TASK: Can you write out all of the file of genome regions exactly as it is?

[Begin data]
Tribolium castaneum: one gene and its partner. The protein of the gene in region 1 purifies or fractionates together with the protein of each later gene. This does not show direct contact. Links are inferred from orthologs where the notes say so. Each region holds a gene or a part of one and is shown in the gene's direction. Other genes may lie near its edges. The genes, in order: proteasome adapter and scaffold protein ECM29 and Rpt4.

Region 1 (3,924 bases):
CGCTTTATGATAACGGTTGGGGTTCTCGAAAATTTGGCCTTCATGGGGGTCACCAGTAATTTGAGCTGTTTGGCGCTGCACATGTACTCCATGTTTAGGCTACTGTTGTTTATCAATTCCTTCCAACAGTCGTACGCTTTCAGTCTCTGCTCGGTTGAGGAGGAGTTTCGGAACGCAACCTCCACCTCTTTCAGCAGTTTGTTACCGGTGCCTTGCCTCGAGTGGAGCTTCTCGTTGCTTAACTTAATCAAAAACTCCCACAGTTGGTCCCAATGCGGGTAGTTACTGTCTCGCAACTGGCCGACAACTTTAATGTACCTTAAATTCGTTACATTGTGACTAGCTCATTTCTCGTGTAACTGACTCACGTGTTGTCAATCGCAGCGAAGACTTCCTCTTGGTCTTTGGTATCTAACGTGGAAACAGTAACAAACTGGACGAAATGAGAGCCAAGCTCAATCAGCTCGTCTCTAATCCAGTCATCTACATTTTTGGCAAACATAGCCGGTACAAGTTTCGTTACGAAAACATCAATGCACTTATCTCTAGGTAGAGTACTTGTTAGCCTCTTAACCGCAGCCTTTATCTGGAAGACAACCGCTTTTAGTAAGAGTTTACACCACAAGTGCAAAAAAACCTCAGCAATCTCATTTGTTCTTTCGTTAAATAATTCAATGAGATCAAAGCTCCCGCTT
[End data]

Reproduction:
Tribolium castaneum: one gene and its partner. The protein of the gene in region 1 purifies or fractionates together with the protein of each later gene. This does not show direct contact. Links are inferred from orthologs where the notes say so. Each region holds a gene or a part of one and is shown in the gene's direction. Other genes may lie near its edges. The genes, in order: proteasome adapter and scaffold protein ECM29 and Rpt4.

Region 1 (3,924 bases):
CGCTTTATGATAACGGTTGGGGTTCTCGAAAATTTGGCCTTCATGGGGGTCACCAGTAATTTGAGCTGTTTGGCGCTGCACATGTACTCCATGTTTAGGCTACTGTTGTTTATCAATTCCTTCCAACAGTCGTACGCTTTCAGTCTCTGCTCGGTTGAGGAGGAGTTTCGGAACGCAACCTCCACCTCTTTCAGCAGTTTGTTACCGGTGCCTTGCCTCGAGTGGAGCTTCTCGTTGCTTAACTTAATCAAAAACTCCCACAGTTGGTCCCAATGCGGGTAGTTACTGTCTCGCAACTGGCCGACAACTTTAATGTACCTTAAATTCGTTACATTGTGACTAGCTCATTTCTCGTGTAACTGACTCACGTGTTGTCAATCGCAGCGAAGACTTCCTCTTGGTCTTTGGTATCTAACGTGGAAACAGTAACAAACTGGACGAAATGAGAGCCAAGCTCAATCAGCTCGTCTCTAATCCAGTCATCTACATTTTTGGCAAACATAGCCGGTACAAGTTTCGTTACGAAAACATCAATGCACTTATCTCTAGGTAGAGTACTTGTTAGCCTCTTAACCGCAGCCTTTATCTGGAAGACAACCGCTTTTAGTAAGAGTTTACACCACAAGTGCAAAAAAACCTCAGCAATCTCATTTGTTCTTTCGTTAAATAATTCAATGAGATCAAAGCTCCCGCTT